So what lessons can we learn from Coach Don Meyer’s story? First of all, I believe Don Meyer had always been a good person with a good heart. He cared for all his players like they were his own sons. When Wade Tomlinson’s son died in an accidental drowning it was Coach Meyer who was able to help, support, and guide Tomlinson through the difficult grieving process. When his daughters each became pregnant during college (which was a big issue with Lipscomb’s strict code of conduct), it was Meyer who remained calm and helped them move forward. Meyer also taught his players to do things the right way. He made them pick up trash no matter where they were, and he had his teams constantly involved in community service activities.
But I also think Don Meyer’s change of perspective in how he expressed his feelings and his outlook after the accident is quite revealing. Many times, coaches think they have to appear tough and they have to harden their players and drive them relentlessly. For example, Meyer called Wade Tomlinson “numbnuts” and Tomlinson admitted that he would often go back to his dorm after practice and punch his pillow as he pretended it was Meyer’s face.
Was it possible that Meyer could still have taught his players discipline and pushed them to their potential without degrading them or making them run sprints for over an hour because one player skipped an English class? Could he have opened up to them and expressed his feelings about them and inspired them to play for him through love rather than fear? What if Meyer had died in the accident and he would not have had those final six years to tell the people in his life how he truly felt about them?
In 2009, Don Meyer received the ESPN Jimmy V Perseverance Award named after former North Carolina State head basketball coach Jim Valvano who died of cancer in 1993. When Valvano was dying he told friend and colleague Mike Krzyzewski that if he had to do it all over again he would not have been so fixated on achieving things and he would have done a better job of taking care of his family and being there for them. It is only my guess, but I think Don Meyer would agree with him.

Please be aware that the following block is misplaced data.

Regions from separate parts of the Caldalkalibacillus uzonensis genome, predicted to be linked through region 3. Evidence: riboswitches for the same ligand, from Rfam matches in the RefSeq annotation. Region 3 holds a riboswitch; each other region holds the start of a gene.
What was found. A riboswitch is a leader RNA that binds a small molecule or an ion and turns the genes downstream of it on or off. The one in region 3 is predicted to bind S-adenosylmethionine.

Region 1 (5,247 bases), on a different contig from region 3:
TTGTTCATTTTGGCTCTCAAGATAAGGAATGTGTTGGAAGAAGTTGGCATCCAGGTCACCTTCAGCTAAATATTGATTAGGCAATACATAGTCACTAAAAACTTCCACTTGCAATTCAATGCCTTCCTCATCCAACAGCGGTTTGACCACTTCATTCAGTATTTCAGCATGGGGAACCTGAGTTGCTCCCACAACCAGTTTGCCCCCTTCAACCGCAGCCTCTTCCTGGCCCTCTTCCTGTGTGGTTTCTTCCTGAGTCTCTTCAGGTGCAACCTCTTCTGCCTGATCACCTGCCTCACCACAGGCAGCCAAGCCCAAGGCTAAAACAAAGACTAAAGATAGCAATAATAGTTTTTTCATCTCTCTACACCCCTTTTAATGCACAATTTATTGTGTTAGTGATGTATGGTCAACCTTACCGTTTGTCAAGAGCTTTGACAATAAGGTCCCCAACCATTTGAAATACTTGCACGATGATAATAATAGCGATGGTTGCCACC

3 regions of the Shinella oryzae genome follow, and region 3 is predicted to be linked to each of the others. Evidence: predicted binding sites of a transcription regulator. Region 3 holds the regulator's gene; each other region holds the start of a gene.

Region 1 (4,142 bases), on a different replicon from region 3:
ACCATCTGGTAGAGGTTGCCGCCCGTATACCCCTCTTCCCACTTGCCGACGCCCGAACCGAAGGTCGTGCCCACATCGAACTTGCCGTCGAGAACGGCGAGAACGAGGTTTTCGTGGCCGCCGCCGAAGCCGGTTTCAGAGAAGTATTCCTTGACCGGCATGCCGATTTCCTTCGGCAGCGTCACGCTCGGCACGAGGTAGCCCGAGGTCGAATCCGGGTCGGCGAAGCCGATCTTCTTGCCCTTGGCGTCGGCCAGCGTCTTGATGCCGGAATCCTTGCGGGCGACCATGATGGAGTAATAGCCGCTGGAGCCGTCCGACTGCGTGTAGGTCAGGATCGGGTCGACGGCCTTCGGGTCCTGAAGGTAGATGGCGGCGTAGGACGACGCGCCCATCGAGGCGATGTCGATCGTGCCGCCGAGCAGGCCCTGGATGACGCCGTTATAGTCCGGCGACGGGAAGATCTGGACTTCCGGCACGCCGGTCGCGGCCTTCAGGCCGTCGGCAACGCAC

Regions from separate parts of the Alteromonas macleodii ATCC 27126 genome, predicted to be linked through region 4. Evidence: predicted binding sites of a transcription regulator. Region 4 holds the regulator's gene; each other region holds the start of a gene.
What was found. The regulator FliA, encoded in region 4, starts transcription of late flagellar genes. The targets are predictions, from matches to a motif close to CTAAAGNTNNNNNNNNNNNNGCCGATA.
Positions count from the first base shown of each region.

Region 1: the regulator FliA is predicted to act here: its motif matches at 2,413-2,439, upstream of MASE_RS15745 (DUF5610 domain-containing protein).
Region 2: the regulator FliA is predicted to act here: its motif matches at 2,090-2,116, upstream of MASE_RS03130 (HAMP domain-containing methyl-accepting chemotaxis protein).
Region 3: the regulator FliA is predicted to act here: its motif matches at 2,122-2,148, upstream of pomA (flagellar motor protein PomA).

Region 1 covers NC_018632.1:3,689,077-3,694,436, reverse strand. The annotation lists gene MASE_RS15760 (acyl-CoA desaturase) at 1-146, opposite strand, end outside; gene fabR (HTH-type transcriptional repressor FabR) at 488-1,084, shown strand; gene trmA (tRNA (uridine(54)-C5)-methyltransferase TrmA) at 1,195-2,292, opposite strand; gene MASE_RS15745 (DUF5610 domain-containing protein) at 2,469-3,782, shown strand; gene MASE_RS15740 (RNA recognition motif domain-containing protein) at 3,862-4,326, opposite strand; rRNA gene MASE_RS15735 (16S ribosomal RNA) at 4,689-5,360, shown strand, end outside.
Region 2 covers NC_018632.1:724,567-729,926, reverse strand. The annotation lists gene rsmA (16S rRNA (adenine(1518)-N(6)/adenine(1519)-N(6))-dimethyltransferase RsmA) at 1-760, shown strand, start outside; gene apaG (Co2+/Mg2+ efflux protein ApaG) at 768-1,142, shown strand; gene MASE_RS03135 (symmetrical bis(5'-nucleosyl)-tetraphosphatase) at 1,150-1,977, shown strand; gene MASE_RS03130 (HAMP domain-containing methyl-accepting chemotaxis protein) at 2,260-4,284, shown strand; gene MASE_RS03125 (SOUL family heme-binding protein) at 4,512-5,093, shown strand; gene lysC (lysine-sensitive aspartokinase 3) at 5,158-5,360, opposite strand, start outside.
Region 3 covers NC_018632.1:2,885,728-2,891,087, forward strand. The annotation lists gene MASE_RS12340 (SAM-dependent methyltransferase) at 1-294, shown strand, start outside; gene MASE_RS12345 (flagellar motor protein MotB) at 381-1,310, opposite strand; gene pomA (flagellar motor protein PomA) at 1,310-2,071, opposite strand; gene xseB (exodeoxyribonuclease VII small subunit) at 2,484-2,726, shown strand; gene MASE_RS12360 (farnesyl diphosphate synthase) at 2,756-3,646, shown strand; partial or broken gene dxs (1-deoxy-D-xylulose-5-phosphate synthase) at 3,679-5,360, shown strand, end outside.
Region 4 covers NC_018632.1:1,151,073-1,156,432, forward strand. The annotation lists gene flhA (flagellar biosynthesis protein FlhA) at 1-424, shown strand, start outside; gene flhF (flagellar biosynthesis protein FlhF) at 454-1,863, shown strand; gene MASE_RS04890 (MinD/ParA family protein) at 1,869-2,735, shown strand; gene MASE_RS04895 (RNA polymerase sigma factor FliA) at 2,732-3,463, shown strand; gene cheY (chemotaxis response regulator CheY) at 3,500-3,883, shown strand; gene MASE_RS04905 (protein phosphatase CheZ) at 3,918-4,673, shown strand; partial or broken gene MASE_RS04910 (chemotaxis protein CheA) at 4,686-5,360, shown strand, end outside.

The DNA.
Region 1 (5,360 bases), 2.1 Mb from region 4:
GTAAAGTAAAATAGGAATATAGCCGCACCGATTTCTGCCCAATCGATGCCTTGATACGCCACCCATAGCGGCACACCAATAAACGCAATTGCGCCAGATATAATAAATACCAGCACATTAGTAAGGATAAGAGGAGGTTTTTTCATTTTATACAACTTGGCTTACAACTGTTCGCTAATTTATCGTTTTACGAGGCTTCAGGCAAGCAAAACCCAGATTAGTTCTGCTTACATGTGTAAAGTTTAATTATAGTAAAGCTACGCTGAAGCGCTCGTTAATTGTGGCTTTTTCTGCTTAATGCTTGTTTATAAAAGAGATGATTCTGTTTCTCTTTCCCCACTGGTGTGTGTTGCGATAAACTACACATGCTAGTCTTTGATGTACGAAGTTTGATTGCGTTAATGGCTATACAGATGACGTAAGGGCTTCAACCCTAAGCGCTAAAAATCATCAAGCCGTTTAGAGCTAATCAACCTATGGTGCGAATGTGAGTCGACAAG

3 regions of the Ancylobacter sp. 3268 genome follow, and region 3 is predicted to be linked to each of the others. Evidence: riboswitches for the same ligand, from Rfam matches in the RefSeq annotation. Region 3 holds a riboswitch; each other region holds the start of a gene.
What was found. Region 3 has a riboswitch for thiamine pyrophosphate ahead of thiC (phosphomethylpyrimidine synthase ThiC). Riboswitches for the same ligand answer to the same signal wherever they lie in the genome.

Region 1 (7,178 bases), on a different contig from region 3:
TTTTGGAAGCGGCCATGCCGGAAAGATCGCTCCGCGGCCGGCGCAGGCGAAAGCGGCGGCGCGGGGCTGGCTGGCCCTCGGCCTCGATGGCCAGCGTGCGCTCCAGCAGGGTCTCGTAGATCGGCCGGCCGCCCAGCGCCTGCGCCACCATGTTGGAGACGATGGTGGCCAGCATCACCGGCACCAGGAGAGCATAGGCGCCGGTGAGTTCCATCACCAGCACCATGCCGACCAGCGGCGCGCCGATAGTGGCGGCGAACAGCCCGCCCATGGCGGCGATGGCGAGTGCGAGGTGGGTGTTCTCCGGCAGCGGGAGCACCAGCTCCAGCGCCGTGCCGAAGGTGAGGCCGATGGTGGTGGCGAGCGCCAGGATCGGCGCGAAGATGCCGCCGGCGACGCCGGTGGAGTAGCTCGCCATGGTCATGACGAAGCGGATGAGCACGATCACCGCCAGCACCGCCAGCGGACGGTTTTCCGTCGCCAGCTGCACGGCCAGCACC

When Don Meyer met his future wife Carmen in college and started spending time with her family he saw a very different approach to parenting than the one he experienced growing up. He saw parents who were more willing to show their love and ones who showed their support by being present and involved in their children’s interests and activities. Meyer noted the difference between the parenting styles and said that he believed he was positively affected by both. The question is can you combine both styles to be even more effective as a parent, coach, or leader?
I think you can push your players to reach their potential and teach them discipline through a relationship based on love rather than fear. I think you can be devoted to your job and still give some of your best time and energy to your family. I think you can have a desire to achieve but you can still have an awareness of how it is affecting the relationships with your loved ones and I think you can choose to put first things first and tell people how you really feel.
Don Meyer was one of the most heralded coaches in college basketball for what he accomplished and for what he taught his players. But it is obvious that his relationships blossomed after his perspective changed following his accident. Would Don Meyer have coached differently if he had held that perspective for his entire career? Would he have won fewer games as a coach? Would he have won more games as a coach?
For me, the story of Coach Don Meyer helps me understand that it is okay to put your family first and it is okay to tell the people in your life how you feel about them because you never know if you will get a second chance. It also inspires me to continue to seek a style of leadership, parenting, and coaching that combines discipline, focus, and relentlessness with compassion, collaboration, and love.
How Lucky Can You Be by Buster Olney
Leading with the Heart by Mike Krzyzewski
Lipscomb University Men's Basketball All-Americans: http://www.lipscombsports.com/mbasketball/allamericans/